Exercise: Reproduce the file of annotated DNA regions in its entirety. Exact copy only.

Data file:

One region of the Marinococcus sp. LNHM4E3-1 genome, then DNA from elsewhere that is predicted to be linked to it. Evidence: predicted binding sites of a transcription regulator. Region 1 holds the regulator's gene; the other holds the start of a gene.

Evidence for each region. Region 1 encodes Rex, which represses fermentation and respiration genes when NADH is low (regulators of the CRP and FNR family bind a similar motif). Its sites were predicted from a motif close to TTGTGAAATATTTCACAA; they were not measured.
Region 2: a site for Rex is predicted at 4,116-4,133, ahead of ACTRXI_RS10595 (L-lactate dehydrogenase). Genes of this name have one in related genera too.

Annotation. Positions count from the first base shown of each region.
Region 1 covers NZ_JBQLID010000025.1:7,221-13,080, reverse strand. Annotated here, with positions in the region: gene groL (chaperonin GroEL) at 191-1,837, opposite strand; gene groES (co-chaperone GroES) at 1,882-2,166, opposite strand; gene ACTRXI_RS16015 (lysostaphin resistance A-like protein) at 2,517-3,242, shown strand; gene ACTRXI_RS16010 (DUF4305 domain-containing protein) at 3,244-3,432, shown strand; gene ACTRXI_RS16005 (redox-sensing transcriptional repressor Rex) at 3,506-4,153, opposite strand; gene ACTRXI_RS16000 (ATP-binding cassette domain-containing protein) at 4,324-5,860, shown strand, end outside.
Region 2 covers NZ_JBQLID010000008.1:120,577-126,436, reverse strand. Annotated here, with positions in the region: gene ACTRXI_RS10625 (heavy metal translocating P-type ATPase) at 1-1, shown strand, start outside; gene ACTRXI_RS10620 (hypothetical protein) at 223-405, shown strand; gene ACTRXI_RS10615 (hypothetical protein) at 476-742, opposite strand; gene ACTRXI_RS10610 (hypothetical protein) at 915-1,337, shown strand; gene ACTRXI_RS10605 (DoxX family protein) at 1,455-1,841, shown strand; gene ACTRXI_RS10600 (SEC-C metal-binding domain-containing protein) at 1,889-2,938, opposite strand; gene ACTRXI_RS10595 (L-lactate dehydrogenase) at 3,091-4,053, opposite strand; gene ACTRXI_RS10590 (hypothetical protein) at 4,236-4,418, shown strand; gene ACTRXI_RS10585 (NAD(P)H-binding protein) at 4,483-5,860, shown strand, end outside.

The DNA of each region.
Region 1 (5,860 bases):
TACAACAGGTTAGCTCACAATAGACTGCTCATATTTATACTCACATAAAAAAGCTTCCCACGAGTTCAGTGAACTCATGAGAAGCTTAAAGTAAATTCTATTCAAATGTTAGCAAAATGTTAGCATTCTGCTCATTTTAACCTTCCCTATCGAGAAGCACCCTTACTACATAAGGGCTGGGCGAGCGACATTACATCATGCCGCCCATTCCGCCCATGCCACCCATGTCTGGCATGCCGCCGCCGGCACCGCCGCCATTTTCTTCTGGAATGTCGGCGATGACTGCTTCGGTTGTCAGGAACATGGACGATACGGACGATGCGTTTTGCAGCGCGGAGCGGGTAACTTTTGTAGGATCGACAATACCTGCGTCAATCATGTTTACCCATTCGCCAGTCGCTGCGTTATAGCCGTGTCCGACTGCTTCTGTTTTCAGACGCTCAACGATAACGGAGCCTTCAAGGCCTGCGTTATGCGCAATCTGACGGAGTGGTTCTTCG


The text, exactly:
One region of the Marinococcus sp. LNHM4E3-1 genome, then DNA from elsewhere that is predicted to be linked to it. Evidence: predicted binding sites of a transcription regulator. Region 1 holds the regulator's gene; the other holds the start of a gene.

Evidence for each region. Region 1 encodes Rex, which represses fermentation and respiration genes when NADH is low (regulators of the CRP and FNR family bind a similar motif). Its sites were predicted from a motif close to TTGTGAAATATTTCACAA; they were not measured.
Region 2: a site for Rex is predicted at 4,116-4,133, ahead of ACTRXI_RS10595 (L-lactate dehydrogenase). Genes of this name have one in related genera too.

Annotation. Positions count from the first base shown of each region.
Region 1 covers NZ_JBQLID010000025.1:7,221-13,080, reverse strand. Annotated here, with positions in the region: gene groL (chaperonin GroEL) at 191-1,837, opposite strand; gene groES (co-chaperone GroES) at 1,882-2,166, opposite strand; gene ACTRXI_RS16015 (lysostaphin resistance A-like protein) at 2,517-3,242, shown strand; gene ACTRXI_RS16010 (DUF4305 domain-containing protein) at 3,244-3,432, shown strand; gene ACTRXI_RS16005 (redox-sensing transcriptional repressor Rex) at 3,506-4,153, opposite strand; gene ACTRXI_RS16000 (ATP-binding cassette domain-containing protein) at 4,324-5,860, shown strand, end outside.
Region 2 covers NZ_JBQLID010000008.1:120,577-126,436, reverse strand. Annotated here, with positions in the region: gene ACTRXI_RS10625 (heavy metal translocating P-type ATPase) at 1-1, shown strand, start outside; gene ACTRXI_RS10620 (hypothetical protein) at 223-405, shown strand; gene ACTRXI_RS10615 (hypothetical protein) at 476-742, opposite strand; gene ACTRXI_RS10610 (hypothetical protein) at 915-1,337, shown strand; gene ACTRXI_RS10605 (DoxX family protein) at 1,455-1,841, shown strand; gene ACTRXI_RS10600 (SEC-C metal-binding domain-containing protein) at 1,889-2,938, opposite strand; gene ACTRXI_RS10595 (L-lactate dehydrogenase) at 3,091-4,053, opposite strand; gene ACTRXI_RS10590 (hypothetical protein) at 4,236-4,418, shown strand; gene ACTRXI_RS10585 (NAD(P)H-binding protein) at 4,483-5,860, shown strand, end outside.

The DNA of each region.
Region 1 (5,860 bases):
TACAACAGGTTAGCTCACAATAGACTGCTCATATTTATACTCACATAAAAAAGCTTCCCACGAGTTCAGTGAACTCATGAGAAGCTTAAAGTAAATTCTATTCAAATGTTAGCAAAATGTTAGCATTCTGCTCATTTTAACCTTCCCTATCGAGAAGCACCCTTACTACATAAGGGCTGGGCGAGCGACATTACATCATGCCGCCCATTCCGCCCATGCCACCCATGTCTGGCATGCCGCCGCCGGCACCGCCGCCATTTTCTTCTGGAATGTCGGCGATGACTGCTTCGGTTGTCAGGAACATGGACGATACGGACGATGCGTTTTGCAGCGCGGAGCGGGTAACTTTTGTAGGATCGACAATACCTGCGTCAATCATGTTTACCCATTCGCCAGTCGCTGCGTTATAGCCGTGTCCGACTGCTTCTGTTTTCAGACGCTCAACGATAACGGAGCCTTCAAGGCCTGCGTTATGCGCAATCTGACGGAGTGGTTCTTCG